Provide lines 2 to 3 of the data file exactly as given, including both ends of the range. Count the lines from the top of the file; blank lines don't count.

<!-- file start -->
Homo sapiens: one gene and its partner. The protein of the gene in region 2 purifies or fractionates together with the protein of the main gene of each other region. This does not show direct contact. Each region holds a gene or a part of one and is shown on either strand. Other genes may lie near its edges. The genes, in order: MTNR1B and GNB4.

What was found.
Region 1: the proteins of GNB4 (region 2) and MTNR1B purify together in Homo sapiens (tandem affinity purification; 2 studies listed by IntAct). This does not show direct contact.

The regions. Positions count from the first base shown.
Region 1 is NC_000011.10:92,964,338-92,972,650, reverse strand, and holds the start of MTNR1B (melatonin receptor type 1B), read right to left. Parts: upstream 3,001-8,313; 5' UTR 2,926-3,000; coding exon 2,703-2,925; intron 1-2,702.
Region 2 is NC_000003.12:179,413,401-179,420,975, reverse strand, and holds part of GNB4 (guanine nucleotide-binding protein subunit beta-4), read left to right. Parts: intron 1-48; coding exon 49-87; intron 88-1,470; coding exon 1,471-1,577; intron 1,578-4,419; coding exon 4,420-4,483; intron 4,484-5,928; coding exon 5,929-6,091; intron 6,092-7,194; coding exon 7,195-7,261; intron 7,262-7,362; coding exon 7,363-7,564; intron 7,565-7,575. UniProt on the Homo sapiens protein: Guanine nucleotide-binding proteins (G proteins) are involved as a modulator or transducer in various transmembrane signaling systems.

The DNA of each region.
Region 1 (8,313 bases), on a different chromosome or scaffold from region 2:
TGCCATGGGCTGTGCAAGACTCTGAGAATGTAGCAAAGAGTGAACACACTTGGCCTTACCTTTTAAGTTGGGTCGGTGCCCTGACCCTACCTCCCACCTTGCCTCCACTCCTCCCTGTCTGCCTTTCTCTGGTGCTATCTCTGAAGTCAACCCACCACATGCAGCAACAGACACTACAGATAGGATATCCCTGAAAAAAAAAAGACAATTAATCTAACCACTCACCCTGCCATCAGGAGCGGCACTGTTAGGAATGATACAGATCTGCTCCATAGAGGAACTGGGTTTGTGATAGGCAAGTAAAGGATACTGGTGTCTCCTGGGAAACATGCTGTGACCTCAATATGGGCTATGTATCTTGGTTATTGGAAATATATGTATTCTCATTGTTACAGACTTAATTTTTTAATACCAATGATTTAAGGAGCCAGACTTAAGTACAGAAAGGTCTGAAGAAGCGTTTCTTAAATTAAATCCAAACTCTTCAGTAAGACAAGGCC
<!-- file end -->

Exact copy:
What was found.
Region 1: the proteins of GNB4 (region 2) and MTNR1B purify together in Homo sapiens (tandem affinity purification; 2 studies listed by IntAct). This does not show direct contact.